Coulomb’s experiment is designed to measure the electrostatic force between two charged spheres. The experiment was first performed by Charles-Augustin de Coulomb in 1785 using a torsion balance. Since then, there have been multiple visions of the experiment. Here we present a simplified version that doesn’t require prior knowledge of trigonometry.

The experimental setup consists of:

  • A digital scale
  • Two conductive spheres, each connected to an insulating rod from which it can be handled without risk of discharge
  • A measuring rod with support for one of the spheres
  • A method for transferring charge to the spheres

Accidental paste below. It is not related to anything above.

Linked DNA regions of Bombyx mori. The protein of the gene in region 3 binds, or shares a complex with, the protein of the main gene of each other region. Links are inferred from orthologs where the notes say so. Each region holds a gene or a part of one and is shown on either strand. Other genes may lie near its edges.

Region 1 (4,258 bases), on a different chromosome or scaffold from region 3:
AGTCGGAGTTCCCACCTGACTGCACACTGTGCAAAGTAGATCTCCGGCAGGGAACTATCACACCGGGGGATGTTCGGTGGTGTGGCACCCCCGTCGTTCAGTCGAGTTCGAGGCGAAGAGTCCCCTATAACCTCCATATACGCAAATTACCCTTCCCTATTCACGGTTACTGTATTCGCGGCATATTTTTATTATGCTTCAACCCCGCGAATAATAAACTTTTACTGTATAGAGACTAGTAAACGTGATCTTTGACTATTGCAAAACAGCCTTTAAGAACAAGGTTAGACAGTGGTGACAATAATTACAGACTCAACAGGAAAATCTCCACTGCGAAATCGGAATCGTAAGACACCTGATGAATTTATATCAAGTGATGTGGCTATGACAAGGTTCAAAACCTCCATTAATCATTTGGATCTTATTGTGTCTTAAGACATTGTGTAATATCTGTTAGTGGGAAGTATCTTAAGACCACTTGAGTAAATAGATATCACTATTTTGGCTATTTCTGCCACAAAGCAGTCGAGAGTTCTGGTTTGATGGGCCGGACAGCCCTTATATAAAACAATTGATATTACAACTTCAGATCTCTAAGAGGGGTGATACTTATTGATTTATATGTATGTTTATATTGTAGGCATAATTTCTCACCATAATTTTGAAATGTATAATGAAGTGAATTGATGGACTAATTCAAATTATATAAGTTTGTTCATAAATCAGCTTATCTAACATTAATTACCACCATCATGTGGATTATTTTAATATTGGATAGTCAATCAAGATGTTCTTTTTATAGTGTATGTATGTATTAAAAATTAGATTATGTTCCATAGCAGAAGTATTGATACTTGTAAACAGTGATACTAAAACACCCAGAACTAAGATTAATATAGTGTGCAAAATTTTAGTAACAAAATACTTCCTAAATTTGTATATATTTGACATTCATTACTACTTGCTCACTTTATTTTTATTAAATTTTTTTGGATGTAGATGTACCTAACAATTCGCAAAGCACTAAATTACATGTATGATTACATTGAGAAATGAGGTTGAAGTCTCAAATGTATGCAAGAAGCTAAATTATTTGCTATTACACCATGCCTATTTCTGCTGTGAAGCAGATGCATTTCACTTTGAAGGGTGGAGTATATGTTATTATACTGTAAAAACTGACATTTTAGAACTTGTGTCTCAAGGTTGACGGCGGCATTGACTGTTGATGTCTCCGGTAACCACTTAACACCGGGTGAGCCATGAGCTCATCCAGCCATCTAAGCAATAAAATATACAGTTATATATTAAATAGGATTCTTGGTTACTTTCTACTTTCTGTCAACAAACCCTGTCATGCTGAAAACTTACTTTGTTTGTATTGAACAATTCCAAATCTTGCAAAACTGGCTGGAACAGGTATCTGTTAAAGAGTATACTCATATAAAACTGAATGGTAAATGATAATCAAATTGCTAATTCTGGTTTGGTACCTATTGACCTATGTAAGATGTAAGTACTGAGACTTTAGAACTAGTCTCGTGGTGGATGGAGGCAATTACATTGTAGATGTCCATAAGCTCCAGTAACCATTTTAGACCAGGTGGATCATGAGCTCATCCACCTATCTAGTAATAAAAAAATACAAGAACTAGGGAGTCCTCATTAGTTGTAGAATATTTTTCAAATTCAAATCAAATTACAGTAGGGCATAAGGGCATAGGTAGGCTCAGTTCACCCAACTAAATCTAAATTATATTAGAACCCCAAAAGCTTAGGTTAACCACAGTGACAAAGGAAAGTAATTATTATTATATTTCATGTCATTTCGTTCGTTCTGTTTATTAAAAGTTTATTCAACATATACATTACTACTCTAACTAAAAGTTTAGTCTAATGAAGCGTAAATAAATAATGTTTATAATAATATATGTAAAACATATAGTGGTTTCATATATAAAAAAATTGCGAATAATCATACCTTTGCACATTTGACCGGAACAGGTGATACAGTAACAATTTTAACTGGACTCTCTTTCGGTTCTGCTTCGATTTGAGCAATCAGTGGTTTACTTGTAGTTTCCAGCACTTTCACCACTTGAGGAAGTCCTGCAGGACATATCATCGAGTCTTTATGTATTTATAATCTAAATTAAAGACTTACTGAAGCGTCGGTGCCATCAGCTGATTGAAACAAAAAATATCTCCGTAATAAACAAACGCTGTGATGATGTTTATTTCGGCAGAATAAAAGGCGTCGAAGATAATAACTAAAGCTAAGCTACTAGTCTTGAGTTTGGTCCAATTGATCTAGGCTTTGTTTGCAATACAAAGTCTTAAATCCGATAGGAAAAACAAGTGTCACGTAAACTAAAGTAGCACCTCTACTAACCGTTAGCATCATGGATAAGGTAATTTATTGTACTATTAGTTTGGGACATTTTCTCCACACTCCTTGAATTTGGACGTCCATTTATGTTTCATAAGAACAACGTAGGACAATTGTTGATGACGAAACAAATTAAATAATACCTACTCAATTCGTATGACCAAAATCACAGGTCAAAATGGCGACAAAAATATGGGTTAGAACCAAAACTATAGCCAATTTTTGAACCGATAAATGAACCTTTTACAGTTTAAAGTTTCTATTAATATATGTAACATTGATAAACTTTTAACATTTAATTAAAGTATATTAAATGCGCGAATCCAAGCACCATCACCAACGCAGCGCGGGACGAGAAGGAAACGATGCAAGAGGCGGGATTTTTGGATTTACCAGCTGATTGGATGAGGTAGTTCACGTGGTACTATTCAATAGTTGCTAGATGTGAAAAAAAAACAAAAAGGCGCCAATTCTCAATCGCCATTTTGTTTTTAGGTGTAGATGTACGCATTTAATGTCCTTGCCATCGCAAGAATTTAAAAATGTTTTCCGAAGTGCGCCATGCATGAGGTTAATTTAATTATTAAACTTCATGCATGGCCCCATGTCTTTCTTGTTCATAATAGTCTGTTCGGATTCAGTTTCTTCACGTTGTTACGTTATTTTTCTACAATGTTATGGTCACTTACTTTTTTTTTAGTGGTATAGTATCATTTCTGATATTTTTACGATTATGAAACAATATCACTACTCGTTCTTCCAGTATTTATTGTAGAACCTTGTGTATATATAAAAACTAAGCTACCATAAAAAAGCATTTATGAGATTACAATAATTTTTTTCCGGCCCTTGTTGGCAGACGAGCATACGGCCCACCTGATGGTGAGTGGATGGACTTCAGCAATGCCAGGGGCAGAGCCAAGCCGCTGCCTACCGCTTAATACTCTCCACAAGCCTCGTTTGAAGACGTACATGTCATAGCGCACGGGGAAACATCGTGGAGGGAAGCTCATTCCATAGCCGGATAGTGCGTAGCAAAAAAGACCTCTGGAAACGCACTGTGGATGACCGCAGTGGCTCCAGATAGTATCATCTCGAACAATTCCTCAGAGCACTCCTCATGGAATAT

The experiment follows these steps:

  1. Place one of the spheres on the digital scale (on an isolating platform if needed).
  2. Set the tare of the scale to the weight of the sphere and its insulation.
  3. Set the scale to give its measurement in Newtons.
  4. Using the support on the measuring rod, place the second sphere at a distance above the first, on the same vertical line.
  5. Give the spheres a charge using your preferred charging method, for example, connect them to a tension source or a charged object.

The reading on the scale will measure the electrostatic force and vary with the charges of the spheres and the distance between their centers as established by Coulomb’s law. The reading on the scale will be the magnitude of the electrostatic force, with a minus sign if the spheres attract and a plus sign if they repel.

Figure: Possible setup for the variation of Coulomb's experiment described above.